How do you feel about the results you achieved on “Altar”? Do you think the EP captures the sound and feel of where Graveyard wants to be in its music?
J.B.: “One with the Dead” has a slightly better production. It was recorded back in early 2009 so my production skills are a lot more better these days, BUT, we didn’t want a production as clean as we had in “OWTD”. I think that album needs a bit more rawness to be honest. So this time we decided to just track all the instruments and do a little mix / mastering. I think it took us something like 4 o or 5 days (ridiculous compared with the eternal mix of “One with the Dead” that lasted for 1 month or so…). From now on, I think we should follow the “Altar…” kind of production.
I suppose every listener can’t help but connect new music to things they’ve heard before, even if the connections may not be the ones that most influenced the band. As you know from my review, “Altars” reminded me of traditional, late-80’s and early-90’s death metal, especially Swedish bands like Carnage, Dismember, Entombed, and Grave, along with Asphyx- or Bolt Thrower-style death/doom. Were those bands among your influences? And what others have had an impact on the development of your own music?
J.B.: Basically, I listen to the same Death Metal bands that I did back in ’94 when I discovered Death Metal — MORBID ANGEL, ENTOMBED, ASPHYX, CARCASS, PESTILENCE, NECROPHOBIC, EDGE OF SANITY, CARNAGE, OBITUARY, DEATH, MORGOTH, BOLT THROWER, UNLEASHED, GOREFEST… And I think it is the same with the other guys in the band. I mean, I know there have been lots of new bands appearing on the last 2 or 3 years. I have listened to some of them and even enjoyed some of those albums, but when it is time to write, dude, we always go back to the classics. If you add bands like CELTIC FROST, CANDLEMASS, RUNNING WILD, IRON MAIDEN, SLAYER, SOLITUDE AETURNUS, VENOM, BATHORY, MOTÖRHEAD or MERCYFUL FATE, you will probably find the GRAVEYARD formula. I would like to tell you that we are very inspired by an Armenian band that released a 7” in ’87 and then disappeared in a shroud of mystery, but it is simply not true. Sorry. Maybe we’re a bit predictable. Or we’re getting old and we don’t give a fuck about being “true” according to nowaday’s poor standards…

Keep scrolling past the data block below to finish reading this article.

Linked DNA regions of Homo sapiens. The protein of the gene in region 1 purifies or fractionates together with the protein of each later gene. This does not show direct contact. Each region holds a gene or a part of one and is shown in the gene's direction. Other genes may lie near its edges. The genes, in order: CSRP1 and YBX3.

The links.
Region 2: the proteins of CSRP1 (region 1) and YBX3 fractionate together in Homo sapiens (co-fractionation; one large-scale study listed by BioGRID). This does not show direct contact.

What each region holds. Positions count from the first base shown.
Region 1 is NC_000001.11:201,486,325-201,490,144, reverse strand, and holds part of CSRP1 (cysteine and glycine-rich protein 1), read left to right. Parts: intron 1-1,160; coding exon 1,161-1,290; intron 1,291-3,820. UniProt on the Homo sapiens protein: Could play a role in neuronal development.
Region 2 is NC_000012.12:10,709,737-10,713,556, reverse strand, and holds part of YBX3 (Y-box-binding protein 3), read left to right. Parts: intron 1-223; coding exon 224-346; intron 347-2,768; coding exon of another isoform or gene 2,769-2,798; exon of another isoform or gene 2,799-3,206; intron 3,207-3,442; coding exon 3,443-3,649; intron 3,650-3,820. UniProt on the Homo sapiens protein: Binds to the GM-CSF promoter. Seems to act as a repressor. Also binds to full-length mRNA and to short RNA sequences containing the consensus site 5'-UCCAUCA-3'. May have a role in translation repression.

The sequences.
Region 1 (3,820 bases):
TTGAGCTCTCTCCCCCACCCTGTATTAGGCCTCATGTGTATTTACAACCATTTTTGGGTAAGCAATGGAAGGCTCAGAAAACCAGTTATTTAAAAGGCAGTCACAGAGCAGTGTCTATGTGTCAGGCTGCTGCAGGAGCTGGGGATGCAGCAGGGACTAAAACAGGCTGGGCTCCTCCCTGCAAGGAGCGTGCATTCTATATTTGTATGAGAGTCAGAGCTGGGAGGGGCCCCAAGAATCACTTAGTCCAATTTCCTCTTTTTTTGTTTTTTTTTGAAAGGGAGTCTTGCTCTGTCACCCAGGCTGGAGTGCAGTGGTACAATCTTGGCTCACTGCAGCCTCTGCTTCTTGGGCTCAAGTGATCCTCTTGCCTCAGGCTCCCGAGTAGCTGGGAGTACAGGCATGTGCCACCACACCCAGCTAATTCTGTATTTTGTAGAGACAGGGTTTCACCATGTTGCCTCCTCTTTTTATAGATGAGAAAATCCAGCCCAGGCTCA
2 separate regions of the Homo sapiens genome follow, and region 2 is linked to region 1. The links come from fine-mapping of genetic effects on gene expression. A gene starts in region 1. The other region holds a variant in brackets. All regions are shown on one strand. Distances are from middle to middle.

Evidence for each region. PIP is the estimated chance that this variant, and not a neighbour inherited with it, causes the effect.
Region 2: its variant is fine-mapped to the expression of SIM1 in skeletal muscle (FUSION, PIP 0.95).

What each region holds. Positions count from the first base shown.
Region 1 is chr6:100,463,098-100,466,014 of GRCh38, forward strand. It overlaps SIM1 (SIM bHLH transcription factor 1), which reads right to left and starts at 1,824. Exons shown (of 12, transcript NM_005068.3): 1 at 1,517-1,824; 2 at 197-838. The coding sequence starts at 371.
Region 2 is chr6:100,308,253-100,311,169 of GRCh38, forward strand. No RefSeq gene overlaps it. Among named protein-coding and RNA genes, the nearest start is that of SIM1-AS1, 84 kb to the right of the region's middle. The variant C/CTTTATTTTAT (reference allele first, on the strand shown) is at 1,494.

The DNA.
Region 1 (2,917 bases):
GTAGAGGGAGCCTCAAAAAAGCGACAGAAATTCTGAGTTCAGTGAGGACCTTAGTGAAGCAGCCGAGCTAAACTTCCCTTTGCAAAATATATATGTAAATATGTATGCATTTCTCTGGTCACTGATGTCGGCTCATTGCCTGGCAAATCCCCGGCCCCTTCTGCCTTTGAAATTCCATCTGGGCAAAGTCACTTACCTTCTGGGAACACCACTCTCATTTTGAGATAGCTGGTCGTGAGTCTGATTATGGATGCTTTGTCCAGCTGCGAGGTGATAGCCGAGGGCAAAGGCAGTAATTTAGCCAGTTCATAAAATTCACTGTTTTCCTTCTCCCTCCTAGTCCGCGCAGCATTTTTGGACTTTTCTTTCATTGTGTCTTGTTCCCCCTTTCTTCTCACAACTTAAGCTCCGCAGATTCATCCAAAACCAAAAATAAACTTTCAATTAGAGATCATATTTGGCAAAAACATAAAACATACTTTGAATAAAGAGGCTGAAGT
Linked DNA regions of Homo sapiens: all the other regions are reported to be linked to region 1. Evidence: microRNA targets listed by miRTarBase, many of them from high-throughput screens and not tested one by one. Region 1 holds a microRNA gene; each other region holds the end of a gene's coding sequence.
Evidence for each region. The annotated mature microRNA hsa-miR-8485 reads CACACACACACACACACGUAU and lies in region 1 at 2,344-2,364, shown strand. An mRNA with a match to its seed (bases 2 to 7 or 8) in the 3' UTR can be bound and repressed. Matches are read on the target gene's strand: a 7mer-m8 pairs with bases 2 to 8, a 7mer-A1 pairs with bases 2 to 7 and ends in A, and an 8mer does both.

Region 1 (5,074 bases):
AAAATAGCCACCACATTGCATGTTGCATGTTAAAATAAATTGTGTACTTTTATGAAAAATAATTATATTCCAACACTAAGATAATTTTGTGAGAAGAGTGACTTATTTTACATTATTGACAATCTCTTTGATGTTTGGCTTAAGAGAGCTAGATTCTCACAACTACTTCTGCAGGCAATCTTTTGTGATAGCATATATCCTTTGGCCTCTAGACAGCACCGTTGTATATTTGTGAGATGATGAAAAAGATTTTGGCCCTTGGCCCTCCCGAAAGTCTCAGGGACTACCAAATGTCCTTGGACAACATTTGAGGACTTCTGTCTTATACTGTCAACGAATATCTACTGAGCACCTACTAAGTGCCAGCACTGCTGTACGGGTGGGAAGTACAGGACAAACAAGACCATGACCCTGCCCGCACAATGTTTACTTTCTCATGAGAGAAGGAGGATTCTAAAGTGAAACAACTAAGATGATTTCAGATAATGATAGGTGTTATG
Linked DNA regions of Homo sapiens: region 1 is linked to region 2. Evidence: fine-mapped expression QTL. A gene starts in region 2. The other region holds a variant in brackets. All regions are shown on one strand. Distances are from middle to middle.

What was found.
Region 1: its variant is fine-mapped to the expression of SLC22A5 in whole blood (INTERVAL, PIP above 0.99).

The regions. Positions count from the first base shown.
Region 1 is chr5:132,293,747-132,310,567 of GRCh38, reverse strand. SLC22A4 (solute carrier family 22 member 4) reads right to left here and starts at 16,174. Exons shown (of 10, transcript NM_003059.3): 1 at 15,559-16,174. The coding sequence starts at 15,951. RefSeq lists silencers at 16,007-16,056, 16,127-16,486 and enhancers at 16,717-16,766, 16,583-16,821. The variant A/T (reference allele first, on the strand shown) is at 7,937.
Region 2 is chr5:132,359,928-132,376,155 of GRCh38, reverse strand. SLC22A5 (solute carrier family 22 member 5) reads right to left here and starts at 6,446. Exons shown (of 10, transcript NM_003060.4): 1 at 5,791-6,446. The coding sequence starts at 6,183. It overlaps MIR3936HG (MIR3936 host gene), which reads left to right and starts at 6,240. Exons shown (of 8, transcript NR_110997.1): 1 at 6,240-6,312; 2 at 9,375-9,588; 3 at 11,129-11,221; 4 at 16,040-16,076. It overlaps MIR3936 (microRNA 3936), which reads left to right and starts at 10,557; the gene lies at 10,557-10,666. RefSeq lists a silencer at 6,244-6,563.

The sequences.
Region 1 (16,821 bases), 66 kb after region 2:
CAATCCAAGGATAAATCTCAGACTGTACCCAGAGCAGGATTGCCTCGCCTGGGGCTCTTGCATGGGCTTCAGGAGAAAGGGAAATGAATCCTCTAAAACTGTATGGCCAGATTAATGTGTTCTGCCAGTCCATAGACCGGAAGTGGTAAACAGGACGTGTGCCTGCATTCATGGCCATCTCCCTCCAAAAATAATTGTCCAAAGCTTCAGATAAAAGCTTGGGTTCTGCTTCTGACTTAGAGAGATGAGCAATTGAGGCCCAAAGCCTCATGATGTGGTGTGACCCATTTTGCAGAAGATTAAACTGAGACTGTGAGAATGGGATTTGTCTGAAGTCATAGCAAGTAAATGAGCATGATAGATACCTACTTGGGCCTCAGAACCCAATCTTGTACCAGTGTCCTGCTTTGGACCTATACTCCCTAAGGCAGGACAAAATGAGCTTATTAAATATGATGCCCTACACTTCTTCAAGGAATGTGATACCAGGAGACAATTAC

Could you give us a short sketch of how Graveyard came into existence?
J.B. Man, I hate this question, hahahaha. Ok, let’s go with it one last time… GRAVEYARD was born back in 2001 or 2002 when Julkarn [vocalist/bassist], myself, and a long-time friend discussed about creating a classic Death Metal band one night in the bar. This friend of ours (Katu Marus) created the logo and we even recorded some cheap demos on PC with a drum machine. They sounded like shit and at the time we had so many other musical projects that GRAVEYARD remained on hold.